jan.didden
diyAudio Member

Join Date: May 2002
Location: The great city of Turnhout, BE
Quote:
 Originally Posted by yue1970 After measuring the signal, I remove the probe and the signal is still there on the screen. If I shortcut the probe, the AC disappears on the oscilloscope. Regards, Jean-Francois.
So if the probe is hanging in the air disconnected from the amp, only scope ground connected to amp ground, the oscillation is still there on the screen, but if you disconnect the scope probe ground from the amp ground, it's gone?
In that situation, does moving the probe away and closer to the amp do anything?
Are both the scope and the amp on the same mains outlet? Does it change when moving them to different outlets?
Is the amp grounded through a 3-prong outlet?

jan
__________________
Cable: a potential source of trouble interconnecting two other potential sources of trouble.
Linear Audio pubs and articles . The SilentSwitcher now at diyaudio store SilentSwitcher

yue1970
diyAudio Member

Join Date: Mar 2011
Jan,

I tried to move the scope to another outlet without change.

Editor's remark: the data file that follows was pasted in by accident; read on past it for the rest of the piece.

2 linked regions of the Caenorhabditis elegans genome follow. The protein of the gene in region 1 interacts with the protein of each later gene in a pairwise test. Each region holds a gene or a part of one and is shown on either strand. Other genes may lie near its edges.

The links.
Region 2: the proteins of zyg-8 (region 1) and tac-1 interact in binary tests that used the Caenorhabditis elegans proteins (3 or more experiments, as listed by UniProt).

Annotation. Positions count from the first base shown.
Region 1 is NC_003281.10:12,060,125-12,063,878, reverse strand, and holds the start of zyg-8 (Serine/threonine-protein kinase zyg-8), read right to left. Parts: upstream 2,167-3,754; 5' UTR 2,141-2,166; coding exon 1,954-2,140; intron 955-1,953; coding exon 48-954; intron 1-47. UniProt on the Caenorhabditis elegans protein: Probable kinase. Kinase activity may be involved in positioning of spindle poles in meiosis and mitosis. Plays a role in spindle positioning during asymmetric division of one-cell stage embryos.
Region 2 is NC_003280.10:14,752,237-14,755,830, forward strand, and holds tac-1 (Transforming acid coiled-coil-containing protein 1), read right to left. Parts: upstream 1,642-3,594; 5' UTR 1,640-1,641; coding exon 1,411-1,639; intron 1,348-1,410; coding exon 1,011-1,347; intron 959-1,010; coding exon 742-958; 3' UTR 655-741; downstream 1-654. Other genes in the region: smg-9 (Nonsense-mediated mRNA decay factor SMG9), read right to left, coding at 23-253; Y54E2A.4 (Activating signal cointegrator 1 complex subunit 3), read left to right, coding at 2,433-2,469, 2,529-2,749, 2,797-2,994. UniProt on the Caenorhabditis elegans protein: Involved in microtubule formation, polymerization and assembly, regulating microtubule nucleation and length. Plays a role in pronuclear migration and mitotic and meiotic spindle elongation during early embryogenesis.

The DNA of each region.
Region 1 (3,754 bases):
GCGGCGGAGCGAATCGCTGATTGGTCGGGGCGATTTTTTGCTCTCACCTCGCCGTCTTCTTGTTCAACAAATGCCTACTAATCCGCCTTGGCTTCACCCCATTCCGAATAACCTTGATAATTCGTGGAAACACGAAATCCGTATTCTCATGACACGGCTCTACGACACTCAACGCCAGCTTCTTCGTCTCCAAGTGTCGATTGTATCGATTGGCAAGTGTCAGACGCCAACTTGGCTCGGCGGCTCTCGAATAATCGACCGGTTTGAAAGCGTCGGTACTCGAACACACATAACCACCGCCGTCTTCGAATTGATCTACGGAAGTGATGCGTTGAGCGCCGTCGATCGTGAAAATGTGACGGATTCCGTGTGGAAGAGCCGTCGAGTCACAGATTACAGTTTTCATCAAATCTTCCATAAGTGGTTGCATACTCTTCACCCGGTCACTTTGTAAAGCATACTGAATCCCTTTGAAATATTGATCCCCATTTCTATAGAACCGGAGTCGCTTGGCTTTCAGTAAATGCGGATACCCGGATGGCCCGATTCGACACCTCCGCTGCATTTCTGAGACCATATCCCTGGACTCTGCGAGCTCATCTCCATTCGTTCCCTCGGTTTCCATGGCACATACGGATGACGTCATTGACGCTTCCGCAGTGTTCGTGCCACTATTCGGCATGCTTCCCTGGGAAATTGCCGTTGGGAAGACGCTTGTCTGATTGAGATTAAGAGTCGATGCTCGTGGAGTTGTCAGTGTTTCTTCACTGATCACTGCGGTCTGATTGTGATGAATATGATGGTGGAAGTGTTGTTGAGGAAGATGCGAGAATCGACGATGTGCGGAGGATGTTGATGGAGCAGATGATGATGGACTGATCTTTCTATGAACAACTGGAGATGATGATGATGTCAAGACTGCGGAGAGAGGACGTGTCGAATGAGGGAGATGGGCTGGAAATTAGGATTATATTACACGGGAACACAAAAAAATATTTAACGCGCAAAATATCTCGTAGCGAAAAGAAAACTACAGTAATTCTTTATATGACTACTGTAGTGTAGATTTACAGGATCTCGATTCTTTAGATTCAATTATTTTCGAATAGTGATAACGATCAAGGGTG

The amp is grounded through a 3-prongs outlet.
The amp is also earthed internally using a star topology (I did not implement any ground loop breaker). The main earth is connected to the chassis, the chassis to the input signal RCA ground and the input signal RCA ground back to the earth star -I can draw a detailed diagram if you believe that the earthing scheme may be in cause).

I'm using a 10 ohm resistor at the speaker output for measurement purposes - I tried with and without a zobel network as well without any difference.

What's happening is a bit different from what I tried to explain - not easy to describe without being in front of the bench
Below some pictures of each measurement - in numeric mode on the oscilloscope. This should hopefully make the things clearer.

Step 1: Oscilloscope probe connected to the speaker sockets (both ground and probe)

Step 2: Oscilloscope probe hanging in the air, ground still connected

Step 3: Oscilloscope probe connected to the speaker socket - ground in the air
=> Please note that I have adjusted the range to 50 mV instead of 2 mV to enable the curve to stay on the screen

Step 4: Both probe and ground disconnected

Step 5: Oscilloscope probe connected to the speaker socket - ground connected to the chassis
=> I adjusted again the range to 50 mV

Step 6: Oscilloscope probe connected to the speaker sockets (both ground and probe) + signal input shorted
=> In this last case, frequency of measurement is quite erratic - in the range of MHz.
Attached Images
 Step 1.jpg (163.6 KB, 31 views) Step 2.jpg (143.9 KB, 30 views) Step 3.jpg (159.2 KB, 30 views) Step 4.jpg (141.9 KB, 29 views) Step 5.jpg (175.5 KB, 1 views) Step 6.jpg (157.1 KB, 1 views)